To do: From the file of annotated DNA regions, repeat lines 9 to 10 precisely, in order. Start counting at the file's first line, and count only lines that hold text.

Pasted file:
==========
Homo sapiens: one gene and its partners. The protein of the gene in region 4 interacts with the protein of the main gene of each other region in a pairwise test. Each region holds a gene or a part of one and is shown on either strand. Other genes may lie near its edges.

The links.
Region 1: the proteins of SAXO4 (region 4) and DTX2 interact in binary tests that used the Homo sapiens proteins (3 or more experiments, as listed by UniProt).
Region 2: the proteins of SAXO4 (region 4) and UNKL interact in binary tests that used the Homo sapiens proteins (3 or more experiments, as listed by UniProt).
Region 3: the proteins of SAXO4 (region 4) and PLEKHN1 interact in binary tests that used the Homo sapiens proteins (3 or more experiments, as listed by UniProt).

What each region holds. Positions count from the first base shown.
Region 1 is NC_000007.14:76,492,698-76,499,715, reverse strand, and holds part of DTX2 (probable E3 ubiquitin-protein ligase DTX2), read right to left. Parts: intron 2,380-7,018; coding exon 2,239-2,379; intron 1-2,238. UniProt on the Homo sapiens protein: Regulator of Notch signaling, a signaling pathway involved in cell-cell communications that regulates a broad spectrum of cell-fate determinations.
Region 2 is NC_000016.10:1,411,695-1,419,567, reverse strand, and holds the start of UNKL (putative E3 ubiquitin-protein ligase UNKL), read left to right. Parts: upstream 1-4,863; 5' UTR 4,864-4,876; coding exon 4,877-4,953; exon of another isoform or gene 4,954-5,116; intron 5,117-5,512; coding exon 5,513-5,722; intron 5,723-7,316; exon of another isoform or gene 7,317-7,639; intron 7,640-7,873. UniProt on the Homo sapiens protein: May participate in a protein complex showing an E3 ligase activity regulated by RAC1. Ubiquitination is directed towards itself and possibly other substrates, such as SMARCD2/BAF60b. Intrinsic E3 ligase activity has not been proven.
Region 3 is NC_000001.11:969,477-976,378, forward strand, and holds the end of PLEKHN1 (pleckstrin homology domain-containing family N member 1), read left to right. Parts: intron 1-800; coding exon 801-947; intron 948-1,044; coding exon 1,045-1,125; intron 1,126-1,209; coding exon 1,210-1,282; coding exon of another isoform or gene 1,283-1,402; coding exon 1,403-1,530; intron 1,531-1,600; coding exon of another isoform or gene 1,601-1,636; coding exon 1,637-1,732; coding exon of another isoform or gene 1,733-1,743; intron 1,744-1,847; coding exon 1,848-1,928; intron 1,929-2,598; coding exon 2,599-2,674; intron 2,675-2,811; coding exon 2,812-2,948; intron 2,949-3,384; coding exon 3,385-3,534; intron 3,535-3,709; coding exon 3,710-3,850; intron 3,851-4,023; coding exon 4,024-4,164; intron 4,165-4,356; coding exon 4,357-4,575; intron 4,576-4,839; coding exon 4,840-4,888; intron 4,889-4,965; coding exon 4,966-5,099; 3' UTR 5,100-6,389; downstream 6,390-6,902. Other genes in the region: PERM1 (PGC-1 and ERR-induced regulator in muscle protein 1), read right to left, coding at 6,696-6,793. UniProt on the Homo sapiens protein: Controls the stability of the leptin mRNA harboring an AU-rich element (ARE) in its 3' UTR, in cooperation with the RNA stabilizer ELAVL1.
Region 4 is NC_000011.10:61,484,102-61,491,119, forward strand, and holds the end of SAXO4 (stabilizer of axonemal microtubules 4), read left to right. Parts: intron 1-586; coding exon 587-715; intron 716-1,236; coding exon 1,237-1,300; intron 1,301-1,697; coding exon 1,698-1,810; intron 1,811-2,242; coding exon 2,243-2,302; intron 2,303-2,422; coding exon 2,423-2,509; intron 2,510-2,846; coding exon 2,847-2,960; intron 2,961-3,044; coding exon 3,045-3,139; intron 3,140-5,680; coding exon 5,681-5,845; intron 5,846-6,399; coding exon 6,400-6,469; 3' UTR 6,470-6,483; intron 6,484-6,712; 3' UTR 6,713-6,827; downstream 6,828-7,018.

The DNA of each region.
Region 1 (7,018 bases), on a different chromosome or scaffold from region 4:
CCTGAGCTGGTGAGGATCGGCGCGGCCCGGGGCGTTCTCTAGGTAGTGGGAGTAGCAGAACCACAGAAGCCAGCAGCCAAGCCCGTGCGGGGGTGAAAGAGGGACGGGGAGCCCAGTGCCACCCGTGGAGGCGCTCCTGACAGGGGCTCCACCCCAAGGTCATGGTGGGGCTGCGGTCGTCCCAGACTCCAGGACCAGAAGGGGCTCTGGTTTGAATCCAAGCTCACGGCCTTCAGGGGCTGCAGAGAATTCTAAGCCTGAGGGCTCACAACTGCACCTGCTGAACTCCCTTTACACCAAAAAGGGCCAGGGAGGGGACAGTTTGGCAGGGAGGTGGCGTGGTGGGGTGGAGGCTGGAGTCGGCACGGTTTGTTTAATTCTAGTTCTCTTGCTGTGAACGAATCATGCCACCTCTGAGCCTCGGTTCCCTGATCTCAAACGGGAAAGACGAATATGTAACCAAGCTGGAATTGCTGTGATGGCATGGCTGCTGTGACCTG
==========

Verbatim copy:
Region 3 is NC_000001.11:969,477-976,378, forward strand, and holds the end of PLEKHN1 (pleckstrin homology domain-containing family N member 1), read left to right. Parts: intron 1-800; coding exon 801-947; intron 948-1,044; coding exon 1,045-1,125; intron 1,126-1,209; coding exon 1,210-1,282; coding exon of another isoform or gene 1,283-1,402; coding exon 1,403-1,530; intron 1,531-1,600; coding exon of another isoform or gene 1,601-1,636; coding exon 1,637-1,732; coding exon of another isoform or gene 1,733-1,743; intron 1,744-1,847; coding exon 1,848-1,928; intron 1,929-2,598; coding exon 2,599-2,674; intron 2,675-2,811; coding exon 2,812-2,948; intron 2,949-3,384; coding exon 3,385-3,534; intron 3,535-3,709; coding exon 3,710-3,850; intron 3,851-4,023; coding exon 4,024-4,164; intron 4,165-4,356; coding exon 4,357-4,575; intron 4,576-4,839; coding exon 4,840-4,888; intron 4,889-4,965; coding exon 4,966-5,099; 3' UTR 5,100-6,389; downstream 6,390-6,902. Other genes in the region: PERM1 (PGC-1 and ERR-induced regulator in muscle protein 1), read right to left, coding at 6,696-6,793. UniProt on the Homo sapiens protein: Controls the stability of the leptin mRNA harboring an AU-rich element (ARE) in its 3' UTR, in cooperation with the RNA stabilizer ELAVL1.
Region 4 is NC_000011.10:61,484,102-61,491,119, forward strand, and holds the end of SAXO4 (stabilizer of axonemal microtubules 4), read left to right. Parts: intron 1-586; coding exon 587-715; intron 716-1,236; coding exon 1,237-1,300; intron 1,301-1,697; coding exon 1,698-1,810; intron 1,811-2,242; coding exon 2,243-2,302; intron 2,303-2,422; coding exon 2,423-2,509; intron 2,510-2,846; coding exon 2,847-2,960; intron 2,961-3,044; coding exon 3,045-3,139; intron 3,140-5,680; coding exon 5,681-5,845; intron 5,846-6,399; coding exon 6,400-6,469; 3' UTR 6,470-6,483; intron 6,484-6,712; 3' UTR 6,713-6,827; downstream 6,828-7,018.